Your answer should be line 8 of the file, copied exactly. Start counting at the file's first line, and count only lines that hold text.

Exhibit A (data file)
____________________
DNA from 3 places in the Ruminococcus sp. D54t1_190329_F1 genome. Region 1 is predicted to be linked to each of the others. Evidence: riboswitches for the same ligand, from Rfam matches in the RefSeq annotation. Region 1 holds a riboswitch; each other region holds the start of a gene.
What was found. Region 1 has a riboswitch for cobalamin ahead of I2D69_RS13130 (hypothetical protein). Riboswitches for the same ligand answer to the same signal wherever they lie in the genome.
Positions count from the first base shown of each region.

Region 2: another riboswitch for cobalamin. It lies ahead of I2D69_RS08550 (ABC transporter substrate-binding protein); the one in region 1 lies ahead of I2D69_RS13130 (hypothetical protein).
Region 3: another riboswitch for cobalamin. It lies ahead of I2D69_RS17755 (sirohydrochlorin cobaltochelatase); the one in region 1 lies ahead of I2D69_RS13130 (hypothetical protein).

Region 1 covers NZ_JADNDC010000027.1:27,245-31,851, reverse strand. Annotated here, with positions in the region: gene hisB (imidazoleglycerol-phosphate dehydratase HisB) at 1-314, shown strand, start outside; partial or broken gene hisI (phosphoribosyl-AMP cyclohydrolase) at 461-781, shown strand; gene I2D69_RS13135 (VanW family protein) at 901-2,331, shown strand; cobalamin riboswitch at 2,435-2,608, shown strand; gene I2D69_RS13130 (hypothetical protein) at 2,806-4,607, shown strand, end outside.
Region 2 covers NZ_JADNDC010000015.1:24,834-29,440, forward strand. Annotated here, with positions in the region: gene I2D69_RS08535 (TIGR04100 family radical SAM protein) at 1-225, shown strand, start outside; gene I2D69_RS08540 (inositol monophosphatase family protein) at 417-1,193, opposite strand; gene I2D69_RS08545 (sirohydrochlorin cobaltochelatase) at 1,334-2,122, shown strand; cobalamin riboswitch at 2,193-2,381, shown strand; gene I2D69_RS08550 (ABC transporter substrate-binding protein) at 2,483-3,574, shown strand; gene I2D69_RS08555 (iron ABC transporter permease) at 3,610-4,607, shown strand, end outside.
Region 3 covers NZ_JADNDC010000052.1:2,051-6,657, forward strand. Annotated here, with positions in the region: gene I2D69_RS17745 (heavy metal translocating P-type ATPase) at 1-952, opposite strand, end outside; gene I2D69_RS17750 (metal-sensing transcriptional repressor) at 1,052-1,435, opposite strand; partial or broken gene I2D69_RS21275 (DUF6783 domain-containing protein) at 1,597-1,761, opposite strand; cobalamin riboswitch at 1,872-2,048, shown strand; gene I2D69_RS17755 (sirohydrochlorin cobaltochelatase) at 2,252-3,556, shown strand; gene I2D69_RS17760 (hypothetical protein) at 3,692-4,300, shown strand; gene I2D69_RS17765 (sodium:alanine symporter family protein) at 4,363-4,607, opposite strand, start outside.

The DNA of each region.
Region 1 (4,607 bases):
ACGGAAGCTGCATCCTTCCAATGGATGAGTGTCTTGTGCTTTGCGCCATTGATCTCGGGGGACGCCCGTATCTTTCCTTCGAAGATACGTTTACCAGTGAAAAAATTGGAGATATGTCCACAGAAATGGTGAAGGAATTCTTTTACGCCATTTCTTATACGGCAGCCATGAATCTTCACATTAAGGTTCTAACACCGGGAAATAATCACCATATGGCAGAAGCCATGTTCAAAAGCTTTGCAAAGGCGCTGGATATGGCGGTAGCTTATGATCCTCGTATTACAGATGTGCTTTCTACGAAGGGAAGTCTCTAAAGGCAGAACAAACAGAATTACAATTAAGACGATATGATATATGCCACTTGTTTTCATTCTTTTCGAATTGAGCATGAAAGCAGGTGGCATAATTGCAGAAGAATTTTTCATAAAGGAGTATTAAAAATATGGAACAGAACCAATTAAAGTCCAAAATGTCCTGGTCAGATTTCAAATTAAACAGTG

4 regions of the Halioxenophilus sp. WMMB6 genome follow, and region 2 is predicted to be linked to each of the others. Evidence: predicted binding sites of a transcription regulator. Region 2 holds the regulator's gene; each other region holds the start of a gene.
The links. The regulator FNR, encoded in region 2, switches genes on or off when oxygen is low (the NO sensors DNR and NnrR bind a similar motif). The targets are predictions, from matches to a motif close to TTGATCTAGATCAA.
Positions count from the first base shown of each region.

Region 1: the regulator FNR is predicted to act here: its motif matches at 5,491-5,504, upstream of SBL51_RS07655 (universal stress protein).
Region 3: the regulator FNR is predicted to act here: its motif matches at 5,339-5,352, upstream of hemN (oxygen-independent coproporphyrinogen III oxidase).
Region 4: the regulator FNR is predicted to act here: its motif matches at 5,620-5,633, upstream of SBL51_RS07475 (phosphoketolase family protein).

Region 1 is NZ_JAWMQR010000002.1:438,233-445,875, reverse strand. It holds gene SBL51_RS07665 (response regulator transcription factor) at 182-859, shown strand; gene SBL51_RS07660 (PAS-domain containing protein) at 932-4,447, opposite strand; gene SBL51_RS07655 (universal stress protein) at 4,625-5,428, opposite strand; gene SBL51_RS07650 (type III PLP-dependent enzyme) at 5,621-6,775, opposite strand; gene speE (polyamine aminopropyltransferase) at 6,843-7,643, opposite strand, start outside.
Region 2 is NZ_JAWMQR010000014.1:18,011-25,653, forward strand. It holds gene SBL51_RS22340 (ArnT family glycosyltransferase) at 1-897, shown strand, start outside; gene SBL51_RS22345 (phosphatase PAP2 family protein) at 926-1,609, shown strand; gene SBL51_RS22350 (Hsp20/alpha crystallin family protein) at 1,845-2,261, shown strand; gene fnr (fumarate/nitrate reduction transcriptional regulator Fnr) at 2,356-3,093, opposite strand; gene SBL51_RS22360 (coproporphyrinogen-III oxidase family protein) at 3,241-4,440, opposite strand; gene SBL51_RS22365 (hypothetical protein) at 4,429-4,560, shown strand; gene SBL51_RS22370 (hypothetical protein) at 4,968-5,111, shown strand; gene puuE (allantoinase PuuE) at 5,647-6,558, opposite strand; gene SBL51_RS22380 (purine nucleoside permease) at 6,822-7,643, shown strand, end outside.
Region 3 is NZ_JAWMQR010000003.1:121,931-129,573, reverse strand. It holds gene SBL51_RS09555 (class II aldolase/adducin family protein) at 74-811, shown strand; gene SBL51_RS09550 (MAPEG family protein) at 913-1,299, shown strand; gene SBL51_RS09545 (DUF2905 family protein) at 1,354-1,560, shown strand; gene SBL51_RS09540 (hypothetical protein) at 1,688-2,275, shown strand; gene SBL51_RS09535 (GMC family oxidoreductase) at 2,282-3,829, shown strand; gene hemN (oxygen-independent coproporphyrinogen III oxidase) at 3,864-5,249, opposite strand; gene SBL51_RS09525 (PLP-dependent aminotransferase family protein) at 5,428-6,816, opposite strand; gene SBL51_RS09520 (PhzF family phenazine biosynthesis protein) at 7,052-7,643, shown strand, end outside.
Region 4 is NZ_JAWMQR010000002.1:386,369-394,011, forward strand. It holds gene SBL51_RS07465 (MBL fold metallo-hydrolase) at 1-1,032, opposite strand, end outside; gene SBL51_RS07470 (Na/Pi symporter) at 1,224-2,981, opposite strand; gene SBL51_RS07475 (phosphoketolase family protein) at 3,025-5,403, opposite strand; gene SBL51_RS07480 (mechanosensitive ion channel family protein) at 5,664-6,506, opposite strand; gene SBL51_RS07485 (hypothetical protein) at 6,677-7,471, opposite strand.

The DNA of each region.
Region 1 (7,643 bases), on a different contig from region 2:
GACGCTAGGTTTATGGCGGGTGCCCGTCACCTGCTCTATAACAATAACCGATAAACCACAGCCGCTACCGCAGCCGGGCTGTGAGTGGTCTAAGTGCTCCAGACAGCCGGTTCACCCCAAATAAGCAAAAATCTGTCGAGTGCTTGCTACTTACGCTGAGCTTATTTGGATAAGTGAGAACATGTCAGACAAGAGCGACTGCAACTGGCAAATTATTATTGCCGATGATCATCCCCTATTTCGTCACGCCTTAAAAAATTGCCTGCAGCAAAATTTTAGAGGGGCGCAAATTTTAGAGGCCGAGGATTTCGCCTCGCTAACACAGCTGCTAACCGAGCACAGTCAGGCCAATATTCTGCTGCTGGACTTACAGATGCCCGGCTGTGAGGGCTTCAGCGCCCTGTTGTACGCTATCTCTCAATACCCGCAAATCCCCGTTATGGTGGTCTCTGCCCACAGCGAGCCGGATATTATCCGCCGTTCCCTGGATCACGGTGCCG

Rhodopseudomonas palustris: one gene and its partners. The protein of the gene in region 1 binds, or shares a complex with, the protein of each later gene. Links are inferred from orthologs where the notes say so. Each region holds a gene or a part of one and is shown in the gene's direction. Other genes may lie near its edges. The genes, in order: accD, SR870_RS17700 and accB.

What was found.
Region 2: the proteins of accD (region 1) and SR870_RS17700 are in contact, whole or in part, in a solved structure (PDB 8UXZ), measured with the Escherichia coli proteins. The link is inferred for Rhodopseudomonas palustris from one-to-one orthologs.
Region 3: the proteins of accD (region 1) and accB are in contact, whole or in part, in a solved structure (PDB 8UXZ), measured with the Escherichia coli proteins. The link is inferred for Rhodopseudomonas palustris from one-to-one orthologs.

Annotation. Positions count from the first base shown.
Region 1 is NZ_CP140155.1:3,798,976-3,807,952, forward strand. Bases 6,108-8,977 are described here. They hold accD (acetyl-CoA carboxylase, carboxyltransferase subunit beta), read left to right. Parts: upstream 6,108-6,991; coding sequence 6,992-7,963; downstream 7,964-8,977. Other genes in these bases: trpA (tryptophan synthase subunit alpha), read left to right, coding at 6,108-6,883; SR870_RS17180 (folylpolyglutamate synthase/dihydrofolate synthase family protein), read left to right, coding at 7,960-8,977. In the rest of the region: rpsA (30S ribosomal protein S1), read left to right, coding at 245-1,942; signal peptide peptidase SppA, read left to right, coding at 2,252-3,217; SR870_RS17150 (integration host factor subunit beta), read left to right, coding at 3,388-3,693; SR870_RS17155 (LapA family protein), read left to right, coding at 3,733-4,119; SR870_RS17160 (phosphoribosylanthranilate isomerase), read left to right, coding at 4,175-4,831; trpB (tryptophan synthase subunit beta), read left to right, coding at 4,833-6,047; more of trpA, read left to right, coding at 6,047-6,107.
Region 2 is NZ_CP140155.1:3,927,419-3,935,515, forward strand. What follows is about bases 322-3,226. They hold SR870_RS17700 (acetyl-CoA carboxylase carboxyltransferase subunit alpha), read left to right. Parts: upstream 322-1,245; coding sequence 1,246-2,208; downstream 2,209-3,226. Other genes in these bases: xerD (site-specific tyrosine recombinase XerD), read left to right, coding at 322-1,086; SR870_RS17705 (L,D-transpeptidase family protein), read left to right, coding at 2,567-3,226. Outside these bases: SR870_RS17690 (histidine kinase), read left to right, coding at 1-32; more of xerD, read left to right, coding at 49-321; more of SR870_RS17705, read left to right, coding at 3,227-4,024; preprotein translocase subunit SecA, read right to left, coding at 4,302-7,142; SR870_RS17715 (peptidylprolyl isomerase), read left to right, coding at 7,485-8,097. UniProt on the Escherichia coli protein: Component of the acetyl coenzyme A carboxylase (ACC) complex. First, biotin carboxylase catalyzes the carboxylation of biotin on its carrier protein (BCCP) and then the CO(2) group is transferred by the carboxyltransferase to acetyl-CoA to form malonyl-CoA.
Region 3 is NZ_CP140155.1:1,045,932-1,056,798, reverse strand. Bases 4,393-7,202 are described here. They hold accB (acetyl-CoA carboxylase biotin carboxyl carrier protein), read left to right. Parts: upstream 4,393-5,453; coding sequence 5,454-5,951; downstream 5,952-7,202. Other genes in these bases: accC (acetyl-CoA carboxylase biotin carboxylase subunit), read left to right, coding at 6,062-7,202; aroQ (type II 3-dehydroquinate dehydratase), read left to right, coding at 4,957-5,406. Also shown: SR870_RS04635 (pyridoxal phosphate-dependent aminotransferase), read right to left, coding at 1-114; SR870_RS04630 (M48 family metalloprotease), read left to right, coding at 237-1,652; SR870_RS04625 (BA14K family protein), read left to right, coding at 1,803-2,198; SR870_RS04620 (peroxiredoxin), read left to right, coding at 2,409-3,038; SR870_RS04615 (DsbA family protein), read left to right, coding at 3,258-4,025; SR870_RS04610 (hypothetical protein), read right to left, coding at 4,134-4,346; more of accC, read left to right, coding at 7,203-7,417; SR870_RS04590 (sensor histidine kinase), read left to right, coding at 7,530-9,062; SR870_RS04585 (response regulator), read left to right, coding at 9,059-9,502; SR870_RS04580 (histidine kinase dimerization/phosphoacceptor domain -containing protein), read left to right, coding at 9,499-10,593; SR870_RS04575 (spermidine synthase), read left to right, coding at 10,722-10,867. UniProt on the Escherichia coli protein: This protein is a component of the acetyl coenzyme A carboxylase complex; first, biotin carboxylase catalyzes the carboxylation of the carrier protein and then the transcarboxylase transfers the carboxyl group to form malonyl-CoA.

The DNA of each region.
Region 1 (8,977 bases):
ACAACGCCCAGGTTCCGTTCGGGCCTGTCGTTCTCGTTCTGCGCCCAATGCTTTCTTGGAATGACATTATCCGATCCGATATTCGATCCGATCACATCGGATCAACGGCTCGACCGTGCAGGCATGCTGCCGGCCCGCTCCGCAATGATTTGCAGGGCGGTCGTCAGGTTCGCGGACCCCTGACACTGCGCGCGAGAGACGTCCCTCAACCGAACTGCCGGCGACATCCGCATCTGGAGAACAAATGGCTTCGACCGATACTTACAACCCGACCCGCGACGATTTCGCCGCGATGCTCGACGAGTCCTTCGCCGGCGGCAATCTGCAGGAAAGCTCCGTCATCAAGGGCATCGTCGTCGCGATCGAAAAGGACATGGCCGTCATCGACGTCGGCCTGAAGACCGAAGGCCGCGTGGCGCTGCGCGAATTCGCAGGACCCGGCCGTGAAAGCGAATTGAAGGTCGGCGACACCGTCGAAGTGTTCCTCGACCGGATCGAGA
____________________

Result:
Region 3 covers NZ_JADNDC010000052.1:2,051-6,657, forward strand. Annotated here, with positions in the region: gene I2D69_RS17745 (heavy metal translocating P-type ATPase) at 1-952, opposite strand, end outside; gene I2D69_RS17750 (metal-sensing transcriptional repressor) at 1,052-1,435, opposite strand; partial or broken gene I2D69_RS21275 (DUF6783 domain-containing protein) at 1,597-1,761, opposite strand; cobalamin riboswitch at 1,872-2,048, shown strand; gene I2D69_RS17755 (sirohydrochlorin cobaltochelatase) at 2,252-3,556, shown strand; gene I2D69_RS17760 (hypothetical protein) at 3,692-4,300, shown strand; gene I2D69_RS17765 (sodium:alanine symporter family protein) at 4,363-4,607, opposite strand, start outside.